1 very productive day 2

CATEGORIES: Field Blog/News, News

Everyone agrees these last two days are extremely unusual in terms of weather at a place like Ingøya, which boasts the record greatest number of gale-force wind days per year in Norway (257). Very little wind and very flat water.

Yesterday, Maddie snorkeled in Sandenbai with mixed success. Cold was not at all a problem. Buoyancy was. We jerry-rigged a weight belt and that helped a bit, but the best solution was to remove the upper half of the two-part wetsuit to reduce buoyancy. Even then it was a tough fight to get to the bottom, leaving only seconds to explore the seafloor at just 3-5 meters depth. If we get another day of nice weather, we may try again, maybe with no wetsuit and definitely with better equipment. We did collect one dead articulated shell (both shell halves connected) and had a ton of fun.


Maddie geared up and ready to swim.

Maddie jumps in, discovers a bouyancy problem, is pleasantly surprised by the lack of discomfort, and collects an articulated dead Arctica.

Meanwhile, Mike, Julie, Sam, and Claire scouted Sanden beach and the Molo (Julia’s main site from last year). Today, they dragged the small boat that will be used for core operations up to the pond from the beach – dropped there by Al/Michael/Maddie yesterday. We all met at the pond this morning, some were dropped off by boat nearby, others hiked from camp. The hope is that sediment cores will capture the transition from marine to terrestrial as the landscape rebounded during deglaciation. This will help pin down the timing of relative sea level changes at Ingøya. The goal for today was to scout the depth of the pond and take some short sediment cores. They discovered that the lake was shallower than expected, less than a meter for the most part. The first core we took and extruded (very forcefully) showed we had a sandy gyttja (peat mud). The second and third cores were more successful in retrieving ~2 and ~2.5 feet of mud respectively. Mike’s suspicion is that there is a lot of sediment compaction happening during coring. The plan is to return and retrieve a long core in the next few days.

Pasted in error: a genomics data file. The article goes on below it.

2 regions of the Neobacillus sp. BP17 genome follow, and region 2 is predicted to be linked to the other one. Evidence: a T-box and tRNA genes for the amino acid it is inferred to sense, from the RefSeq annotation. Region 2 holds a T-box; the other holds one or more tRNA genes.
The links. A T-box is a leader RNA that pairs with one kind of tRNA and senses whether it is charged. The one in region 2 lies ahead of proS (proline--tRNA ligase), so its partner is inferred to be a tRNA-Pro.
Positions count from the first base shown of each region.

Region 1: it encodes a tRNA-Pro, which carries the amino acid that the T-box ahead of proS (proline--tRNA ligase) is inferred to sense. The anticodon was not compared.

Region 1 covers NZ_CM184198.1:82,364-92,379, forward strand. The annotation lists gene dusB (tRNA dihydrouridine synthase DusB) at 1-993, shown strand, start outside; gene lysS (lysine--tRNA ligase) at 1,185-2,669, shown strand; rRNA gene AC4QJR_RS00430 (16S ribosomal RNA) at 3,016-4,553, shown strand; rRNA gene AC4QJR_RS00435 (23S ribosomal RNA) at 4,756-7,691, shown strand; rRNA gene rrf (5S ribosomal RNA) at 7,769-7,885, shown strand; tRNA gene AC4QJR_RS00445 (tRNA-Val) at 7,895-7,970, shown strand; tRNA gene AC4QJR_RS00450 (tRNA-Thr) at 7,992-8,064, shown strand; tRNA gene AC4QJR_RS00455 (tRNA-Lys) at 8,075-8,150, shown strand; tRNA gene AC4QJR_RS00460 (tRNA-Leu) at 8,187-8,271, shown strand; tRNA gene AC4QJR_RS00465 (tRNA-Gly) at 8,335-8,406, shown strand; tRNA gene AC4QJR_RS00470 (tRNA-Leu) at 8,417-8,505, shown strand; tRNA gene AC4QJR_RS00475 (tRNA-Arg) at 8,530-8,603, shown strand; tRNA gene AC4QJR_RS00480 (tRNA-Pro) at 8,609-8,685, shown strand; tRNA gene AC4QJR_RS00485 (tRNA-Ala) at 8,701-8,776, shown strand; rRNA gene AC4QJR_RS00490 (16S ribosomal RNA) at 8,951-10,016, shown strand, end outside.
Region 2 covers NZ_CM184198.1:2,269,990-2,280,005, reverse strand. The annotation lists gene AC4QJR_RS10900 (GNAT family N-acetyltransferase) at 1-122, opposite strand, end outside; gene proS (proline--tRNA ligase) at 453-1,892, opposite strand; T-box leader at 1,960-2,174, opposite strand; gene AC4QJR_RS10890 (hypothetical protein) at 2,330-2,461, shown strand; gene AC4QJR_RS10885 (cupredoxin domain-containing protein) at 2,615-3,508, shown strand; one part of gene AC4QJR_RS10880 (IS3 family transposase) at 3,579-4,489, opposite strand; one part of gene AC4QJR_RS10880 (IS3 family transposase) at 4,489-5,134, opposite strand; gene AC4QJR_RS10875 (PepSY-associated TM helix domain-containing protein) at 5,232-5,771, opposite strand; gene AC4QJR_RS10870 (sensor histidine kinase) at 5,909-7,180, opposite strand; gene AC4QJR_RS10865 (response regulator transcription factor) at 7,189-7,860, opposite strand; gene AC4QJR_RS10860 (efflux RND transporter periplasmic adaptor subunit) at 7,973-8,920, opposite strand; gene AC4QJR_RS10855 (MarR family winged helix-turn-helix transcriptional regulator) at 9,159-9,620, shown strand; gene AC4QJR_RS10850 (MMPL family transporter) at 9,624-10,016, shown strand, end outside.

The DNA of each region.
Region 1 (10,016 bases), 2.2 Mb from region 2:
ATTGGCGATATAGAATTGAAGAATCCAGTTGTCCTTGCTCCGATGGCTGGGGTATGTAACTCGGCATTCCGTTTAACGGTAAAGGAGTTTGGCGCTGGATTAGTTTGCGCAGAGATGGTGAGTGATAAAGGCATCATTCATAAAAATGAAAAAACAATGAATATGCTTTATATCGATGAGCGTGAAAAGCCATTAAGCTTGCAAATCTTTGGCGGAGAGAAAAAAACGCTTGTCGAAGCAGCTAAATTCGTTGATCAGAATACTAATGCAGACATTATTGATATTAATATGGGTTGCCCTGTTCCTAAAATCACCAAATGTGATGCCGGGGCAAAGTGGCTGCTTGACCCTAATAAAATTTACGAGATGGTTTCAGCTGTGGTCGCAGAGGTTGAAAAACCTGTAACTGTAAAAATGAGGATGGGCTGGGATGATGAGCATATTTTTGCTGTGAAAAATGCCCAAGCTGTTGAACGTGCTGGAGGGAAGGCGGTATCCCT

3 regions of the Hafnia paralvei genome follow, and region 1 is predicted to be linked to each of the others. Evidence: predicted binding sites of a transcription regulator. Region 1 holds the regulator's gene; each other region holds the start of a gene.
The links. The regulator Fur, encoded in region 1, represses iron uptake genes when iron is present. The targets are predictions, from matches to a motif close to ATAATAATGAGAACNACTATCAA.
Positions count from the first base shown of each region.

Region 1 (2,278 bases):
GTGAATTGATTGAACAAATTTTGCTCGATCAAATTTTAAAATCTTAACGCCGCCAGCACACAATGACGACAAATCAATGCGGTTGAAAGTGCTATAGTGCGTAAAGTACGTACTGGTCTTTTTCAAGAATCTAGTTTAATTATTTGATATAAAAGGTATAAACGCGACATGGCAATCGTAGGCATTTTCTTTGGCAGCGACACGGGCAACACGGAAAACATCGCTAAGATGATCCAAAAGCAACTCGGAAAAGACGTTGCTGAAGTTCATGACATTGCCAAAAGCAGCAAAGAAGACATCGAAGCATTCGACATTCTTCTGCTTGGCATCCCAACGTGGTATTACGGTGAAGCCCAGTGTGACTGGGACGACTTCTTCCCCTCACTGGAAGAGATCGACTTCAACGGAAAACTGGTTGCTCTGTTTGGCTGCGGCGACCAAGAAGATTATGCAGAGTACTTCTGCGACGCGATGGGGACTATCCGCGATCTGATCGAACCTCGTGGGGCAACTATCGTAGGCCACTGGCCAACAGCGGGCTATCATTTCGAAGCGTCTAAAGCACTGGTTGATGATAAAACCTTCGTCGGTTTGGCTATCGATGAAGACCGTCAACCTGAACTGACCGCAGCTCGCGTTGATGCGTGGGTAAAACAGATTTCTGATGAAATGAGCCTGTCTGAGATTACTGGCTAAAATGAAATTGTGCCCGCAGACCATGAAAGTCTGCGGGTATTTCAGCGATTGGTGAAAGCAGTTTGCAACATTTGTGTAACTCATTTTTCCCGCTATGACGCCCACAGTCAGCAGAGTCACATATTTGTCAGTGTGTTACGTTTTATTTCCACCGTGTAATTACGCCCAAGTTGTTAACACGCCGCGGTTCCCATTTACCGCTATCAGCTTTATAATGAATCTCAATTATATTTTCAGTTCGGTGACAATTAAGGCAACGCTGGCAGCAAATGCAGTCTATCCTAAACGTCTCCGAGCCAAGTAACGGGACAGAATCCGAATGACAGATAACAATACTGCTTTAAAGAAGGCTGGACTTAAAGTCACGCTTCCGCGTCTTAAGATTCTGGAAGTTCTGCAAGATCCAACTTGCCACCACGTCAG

The infantry begins their work.

Coring the small pond above Sandenbai.


We were successful in capturing two short cores.

On the hike back from the pond, we stumbled across two interesting things. 1) A glacial deposit at ~20m above sea level. Mike was intrigued and added it to his list of puzzle pieces. 2) Cloud berries. These very special Norwegian berries are in short supply this year, but we happened upon a small patch near the radio tower.


Rub-a-dub-dub, try paddling this tub.



Cloud berries may be in short supply but mushrooms are growing everywhere!